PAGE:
Lately it’s been difficult to find time to post here on the blog, as things have been moving forward at a fantastic (or even alarming) rate. It has come to my attention that I haven’t even posted about the moving-forward Plan, and a deadline is approaching fast!
One major change: Miya and I have gotten back together. Though at times we’re at odds with one another our bond is fierce and beautiful, and we’ll face the upcoming years shoulder-to-shoulder. She will soon be again living full-time on the boat.
So! Without further ado, the Plan:
Stop being a directionless cubicle drone Purchase and move onto a sailboat Live aboard in Vancouver
- Make the boat offshore-ready – almost complete
- Sail south until the water gets warm
- Continue sailing with no destination or schedule until it stops being fun.
Obviously with a plan this grand in scale, there has been constant hustle on both of our parts, sorting out the remaining ties to the land, legal considerations, health and dental priorities, and of course continuing to repair and upgrade the s/v TIE Fighter to a point where she’ll be stable and strong on a long offshore voyage. I’ve come to terms with the fact that the boat will never be “finished”, but we’re almost to the point of “good enough”.
There have been many jobs on my list for the past few months, and slowly but surely they’re being finished. All of the major jobs fall under one or more of three major categories, which are, in order of priority:
- Ensure the boat is safe,
- Ensure the boat is sustainable, and
- Ensure the boat is comfortable.
One job which I have nearly completed is the addition of two massive solar panels to the roof of the aft cabin – well, I have nearly completed it, anyhow. The wiring is all in place, the solar charge controller is mounted and configured and the system is tested and active… but the panels aren’t yet mounted on the boat itself. I still have to figure out how to properly attach them, and the hardware available just isn’t up to the kind of abuse the ocean tends to throw at things! Hopefully this weekend I’ll be able to sort that out, and with around 20a of current flowing into the batteries on sunny days we shouldn’t have to run the generator anywhere near as often anymore. This both removes a point of failure (the generator could die, leaving us without power) and adds to the boat’s sustainability.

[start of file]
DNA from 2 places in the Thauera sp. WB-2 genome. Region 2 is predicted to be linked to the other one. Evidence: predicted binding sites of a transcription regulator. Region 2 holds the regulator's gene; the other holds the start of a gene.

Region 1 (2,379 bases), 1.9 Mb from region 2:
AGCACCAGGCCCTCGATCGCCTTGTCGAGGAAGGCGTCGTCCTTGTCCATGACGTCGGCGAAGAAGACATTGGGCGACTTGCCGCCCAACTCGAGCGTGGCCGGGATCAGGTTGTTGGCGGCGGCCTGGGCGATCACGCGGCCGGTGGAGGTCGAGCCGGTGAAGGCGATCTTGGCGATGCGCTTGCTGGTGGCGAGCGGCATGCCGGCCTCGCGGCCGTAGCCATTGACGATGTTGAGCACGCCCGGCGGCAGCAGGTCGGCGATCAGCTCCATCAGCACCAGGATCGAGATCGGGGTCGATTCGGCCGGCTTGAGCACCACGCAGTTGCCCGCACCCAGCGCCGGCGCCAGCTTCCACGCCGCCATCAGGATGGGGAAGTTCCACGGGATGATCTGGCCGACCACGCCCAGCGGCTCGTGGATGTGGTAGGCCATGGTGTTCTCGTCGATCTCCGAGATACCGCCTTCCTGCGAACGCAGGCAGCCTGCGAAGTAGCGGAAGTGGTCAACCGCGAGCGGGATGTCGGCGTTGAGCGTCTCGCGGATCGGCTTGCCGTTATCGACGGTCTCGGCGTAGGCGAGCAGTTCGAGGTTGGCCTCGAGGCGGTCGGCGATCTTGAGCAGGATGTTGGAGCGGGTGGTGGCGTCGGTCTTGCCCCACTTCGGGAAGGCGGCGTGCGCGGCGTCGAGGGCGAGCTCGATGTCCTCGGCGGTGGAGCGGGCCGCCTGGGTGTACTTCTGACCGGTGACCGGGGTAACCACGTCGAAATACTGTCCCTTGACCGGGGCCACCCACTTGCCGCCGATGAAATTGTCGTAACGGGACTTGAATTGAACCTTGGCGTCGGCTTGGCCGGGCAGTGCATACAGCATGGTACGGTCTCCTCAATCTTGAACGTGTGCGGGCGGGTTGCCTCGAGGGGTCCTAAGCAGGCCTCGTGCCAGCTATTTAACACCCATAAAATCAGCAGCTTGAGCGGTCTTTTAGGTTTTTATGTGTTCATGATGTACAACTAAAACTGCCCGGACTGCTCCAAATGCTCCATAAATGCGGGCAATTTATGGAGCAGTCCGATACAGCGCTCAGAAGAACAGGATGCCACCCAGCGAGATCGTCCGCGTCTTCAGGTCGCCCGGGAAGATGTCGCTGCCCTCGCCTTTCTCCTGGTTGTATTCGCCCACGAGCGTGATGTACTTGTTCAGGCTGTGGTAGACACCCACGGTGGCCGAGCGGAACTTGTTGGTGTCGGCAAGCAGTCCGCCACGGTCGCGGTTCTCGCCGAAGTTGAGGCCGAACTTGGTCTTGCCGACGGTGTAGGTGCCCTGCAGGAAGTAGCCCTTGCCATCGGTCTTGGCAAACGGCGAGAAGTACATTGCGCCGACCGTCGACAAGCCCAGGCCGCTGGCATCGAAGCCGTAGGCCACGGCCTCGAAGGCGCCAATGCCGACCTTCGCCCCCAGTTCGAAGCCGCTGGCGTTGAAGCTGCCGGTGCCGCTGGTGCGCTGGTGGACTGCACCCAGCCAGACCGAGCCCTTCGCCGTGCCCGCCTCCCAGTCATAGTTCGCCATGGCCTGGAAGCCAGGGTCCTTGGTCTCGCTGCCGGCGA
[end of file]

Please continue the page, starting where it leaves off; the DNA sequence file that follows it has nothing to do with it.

Another job which has yet to begin is the installation of a watermaker. While not critical, in the strictest sense, the watermaker will remove our need for constant connections to the shore for fresh water. Here in Canada that just means motoring up to a nearby marina for 300l of fresh water from the city supply, but elsewhere that might mean getting tainted water, or more likely having to purchase water in disposable plastic jugs – either way leaves a bad taste in our mouths.
Miya, apart from all of the stresses of packing up a life on land to pursue a life on the ocean, has been working to make the boat a more beautiful place to live. She’s converted the spartan master and crew berth situation into what she calls the “master nest” and the “guest nest”, lined with blankets and pillows and hung with silks like some Afghani tent. She’s crafted curtains for the windows and a privacy curtain for the head, and begun sprouting miscellaneous seeds in the kitchen. Together we built a box across the back of the aft cabin, housing eight large plastic bins, in which we will eventually plant a garden full of green leafy vegetables.
There are projects that won’t be finished before we leave; the boat still has bare exposed ceilings, for instance, and rough uncarpeted floors. Some of the paint from last years’ intense labour in the Shelter Island boatyards has chosen not to stick to the primer, and there are ugly scuffs and scrapes and chips around that make us wince to see them. The anchor line is still tied to a cleat at the bow, retrieved hand-over-hand instead of a proper windlass and bow roller, and the edges of the bow have been worn through the fiberglass down to the bare wood underneath in several large patches.
Still, most of the remaining projects are cosmetic, and the vast majority of the critical tasks are already complete. The resounding chorus of cruising sailors remains “just go“. There are plenty of sailors who spend their lives getting ready for a great adventure only to discover that they’ve waited too long and now they’re made fast to the shore by family or work obligations. There are no projects left on the TIE Fighter than cannot be completed at some marina in Mexico, probably for significantly less than they’d be up here.
Our planned leave date is September 12th, 2011.